We StumbleUpon-ed the image above while “working.” The image is of a spiral galaxy similar in size to the Milky Way galaxy in which our solar system resides. What really put things into perspective for us was what it was illustrating. Our own Milky Way galaxy is about 100,000 light years in diameter, containing anywhere from 200–400 billion stars. It is estimated that there are as many as 200 billion galaxies in the observable universe. The image above is an illustration of how far the first radio transmissions have traveled, in a galaxy the size of the Milky Way, since the signal left Earth over a hundred years ago. No, it is not the area covered by the red box. It is the area spanned by the blue dot INSIDE the red box. The diameter of the dot is 200 light-years. Now that is seeing the big picture.
This realization, of course, has led to the question of just how many stars are inside this 200 light-year diameter spherical zone. After some research, we found that the answer is a bit vague. According to “Ask an Astrophysicist“, there are an estimated 14,600 stars which are within 100 light years from Earth. However, this is just an approximation, extrapolated from density information of about 5 parsecs. Fourteen thousand stars is a pretty small number compared to the 200-400 billion estimated to be in just our one galaxy, and there are hundreds of billions of galaxies in the Universe.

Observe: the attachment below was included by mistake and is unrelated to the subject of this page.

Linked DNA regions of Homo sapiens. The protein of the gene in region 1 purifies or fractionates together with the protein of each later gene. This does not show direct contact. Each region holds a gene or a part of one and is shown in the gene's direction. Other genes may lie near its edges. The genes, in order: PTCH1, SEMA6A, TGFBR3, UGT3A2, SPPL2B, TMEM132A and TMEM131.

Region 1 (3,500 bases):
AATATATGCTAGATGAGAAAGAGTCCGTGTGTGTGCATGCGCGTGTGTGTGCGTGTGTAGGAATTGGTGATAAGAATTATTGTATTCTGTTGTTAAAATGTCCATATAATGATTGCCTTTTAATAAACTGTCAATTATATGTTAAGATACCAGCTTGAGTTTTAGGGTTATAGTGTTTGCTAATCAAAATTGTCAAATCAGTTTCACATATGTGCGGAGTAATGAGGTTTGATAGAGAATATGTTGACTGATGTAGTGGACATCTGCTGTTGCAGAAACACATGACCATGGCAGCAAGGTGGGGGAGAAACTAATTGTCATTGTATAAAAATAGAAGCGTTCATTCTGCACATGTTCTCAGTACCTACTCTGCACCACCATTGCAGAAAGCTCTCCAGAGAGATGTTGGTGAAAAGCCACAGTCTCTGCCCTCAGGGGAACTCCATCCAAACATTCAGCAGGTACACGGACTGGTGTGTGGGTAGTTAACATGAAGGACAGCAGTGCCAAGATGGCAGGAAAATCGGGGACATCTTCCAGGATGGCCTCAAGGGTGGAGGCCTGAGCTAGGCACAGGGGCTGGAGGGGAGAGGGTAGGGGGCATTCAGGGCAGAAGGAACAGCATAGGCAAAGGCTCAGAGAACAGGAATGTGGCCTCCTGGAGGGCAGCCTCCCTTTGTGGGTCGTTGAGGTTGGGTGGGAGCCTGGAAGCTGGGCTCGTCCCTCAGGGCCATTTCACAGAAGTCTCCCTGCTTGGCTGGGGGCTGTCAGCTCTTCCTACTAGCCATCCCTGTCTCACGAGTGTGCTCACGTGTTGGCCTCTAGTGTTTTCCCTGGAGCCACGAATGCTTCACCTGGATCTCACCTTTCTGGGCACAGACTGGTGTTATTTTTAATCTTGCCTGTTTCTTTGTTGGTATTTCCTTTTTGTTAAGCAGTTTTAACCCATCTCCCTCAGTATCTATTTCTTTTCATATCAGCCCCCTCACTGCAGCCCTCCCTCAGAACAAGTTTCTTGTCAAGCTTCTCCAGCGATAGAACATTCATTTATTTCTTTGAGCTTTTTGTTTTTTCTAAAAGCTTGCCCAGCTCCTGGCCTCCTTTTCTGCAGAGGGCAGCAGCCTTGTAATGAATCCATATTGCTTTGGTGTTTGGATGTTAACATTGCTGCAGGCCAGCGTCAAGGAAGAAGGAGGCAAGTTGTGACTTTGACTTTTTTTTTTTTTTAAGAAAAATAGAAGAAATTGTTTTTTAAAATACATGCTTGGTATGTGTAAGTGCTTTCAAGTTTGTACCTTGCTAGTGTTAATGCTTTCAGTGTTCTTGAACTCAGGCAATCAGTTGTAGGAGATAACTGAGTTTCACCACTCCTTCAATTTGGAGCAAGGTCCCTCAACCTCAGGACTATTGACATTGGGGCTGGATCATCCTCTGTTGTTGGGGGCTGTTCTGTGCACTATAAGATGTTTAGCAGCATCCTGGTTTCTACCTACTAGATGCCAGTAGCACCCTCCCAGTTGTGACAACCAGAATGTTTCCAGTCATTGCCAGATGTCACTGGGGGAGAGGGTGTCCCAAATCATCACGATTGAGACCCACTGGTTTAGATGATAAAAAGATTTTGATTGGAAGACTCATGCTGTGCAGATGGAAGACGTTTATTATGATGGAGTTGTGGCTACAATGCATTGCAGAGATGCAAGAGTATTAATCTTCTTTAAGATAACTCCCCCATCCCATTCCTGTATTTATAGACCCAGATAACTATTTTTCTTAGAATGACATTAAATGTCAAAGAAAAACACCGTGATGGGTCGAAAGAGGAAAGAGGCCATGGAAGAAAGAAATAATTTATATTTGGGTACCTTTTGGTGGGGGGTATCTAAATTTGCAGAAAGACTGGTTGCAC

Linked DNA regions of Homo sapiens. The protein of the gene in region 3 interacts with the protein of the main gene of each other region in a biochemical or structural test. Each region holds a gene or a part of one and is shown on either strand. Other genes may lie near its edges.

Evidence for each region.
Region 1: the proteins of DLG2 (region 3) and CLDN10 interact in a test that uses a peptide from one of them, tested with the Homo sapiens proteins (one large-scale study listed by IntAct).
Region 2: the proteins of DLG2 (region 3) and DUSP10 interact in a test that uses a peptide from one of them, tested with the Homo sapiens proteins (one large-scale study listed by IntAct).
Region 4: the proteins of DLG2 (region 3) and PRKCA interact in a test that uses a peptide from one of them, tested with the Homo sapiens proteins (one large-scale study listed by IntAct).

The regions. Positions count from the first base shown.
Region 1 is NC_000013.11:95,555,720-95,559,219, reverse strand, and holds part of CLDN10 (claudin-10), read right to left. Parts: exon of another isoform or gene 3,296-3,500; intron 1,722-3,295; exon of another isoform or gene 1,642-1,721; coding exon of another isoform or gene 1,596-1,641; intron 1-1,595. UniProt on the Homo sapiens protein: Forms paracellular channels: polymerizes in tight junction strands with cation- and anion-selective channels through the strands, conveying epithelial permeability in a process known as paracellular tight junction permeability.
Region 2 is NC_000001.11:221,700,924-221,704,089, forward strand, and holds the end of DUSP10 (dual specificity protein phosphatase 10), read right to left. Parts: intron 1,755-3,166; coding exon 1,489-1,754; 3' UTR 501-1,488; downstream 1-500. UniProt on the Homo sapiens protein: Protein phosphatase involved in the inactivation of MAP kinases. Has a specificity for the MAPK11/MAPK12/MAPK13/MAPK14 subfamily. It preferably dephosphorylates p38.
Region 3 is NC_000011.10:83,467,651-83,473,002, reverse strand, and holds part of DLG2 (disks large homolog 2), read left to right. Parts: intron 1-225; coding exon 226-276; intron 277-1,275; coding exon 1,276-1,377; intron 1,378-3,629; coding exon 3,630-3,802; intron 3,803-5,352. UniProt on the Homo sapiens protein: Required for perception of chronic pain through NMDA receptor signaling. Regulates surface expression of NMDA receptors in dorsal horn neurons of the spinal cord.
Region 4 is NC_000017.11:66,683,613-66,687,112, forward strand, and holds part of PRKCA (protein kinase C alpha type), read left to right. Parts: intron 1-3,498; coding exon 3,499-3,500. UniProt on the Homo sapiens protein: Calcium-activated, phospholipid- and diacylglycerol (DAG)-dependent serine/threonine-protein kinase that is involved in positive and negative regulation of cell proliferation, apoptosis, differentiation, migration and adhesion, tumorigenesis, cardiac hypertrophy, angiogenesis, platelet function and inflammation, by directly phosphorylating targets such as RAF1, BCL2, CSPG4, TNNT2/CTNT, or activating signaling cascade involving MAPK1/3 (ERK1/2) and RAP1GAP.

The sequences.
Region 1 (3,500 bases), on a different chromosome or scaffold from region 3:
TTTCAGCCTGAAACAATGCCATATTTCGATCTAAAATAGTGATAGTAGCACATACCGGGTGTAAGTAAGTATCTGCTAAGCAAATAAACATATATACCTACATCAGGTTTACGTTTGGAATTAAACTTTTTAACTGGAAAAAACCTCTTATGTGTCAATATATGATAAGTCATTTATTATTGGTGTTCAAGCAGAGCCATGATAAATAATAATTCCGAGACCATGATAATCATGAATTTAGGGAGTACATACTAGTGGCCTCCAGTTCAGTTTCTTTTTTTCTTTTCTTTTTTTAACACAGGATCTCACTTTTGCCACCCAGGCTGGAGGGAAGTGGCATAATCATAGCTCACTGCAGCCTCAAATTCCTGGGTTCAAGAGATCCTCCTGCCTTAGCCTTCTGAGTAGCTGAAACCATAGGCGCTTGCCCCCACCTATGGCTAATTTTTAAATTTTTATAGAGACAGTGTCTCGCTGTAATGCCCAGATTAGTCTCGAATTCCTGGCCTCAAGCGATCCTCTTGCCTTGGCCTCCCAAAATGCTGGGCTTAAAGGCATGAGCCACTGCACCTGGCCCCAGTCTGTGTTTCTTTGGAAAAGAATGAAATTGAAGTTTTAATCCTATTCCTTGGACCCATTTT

The numbers used when discussing cosmology are often too big to comprehend. But what really put things into perspective for us was relating it back to something more concrete. Radio signals are the earliest indication to anyone outside of Earth that life exists here. However, in order for Earth’s broadcast to be picked up by anyone listening, they need to be inside the area covered by that blue dot. Anybody outside of the blue dot will have no idea of the signals as thye have yet to reach them…at least for anyone not able to travel faster than the speed of light.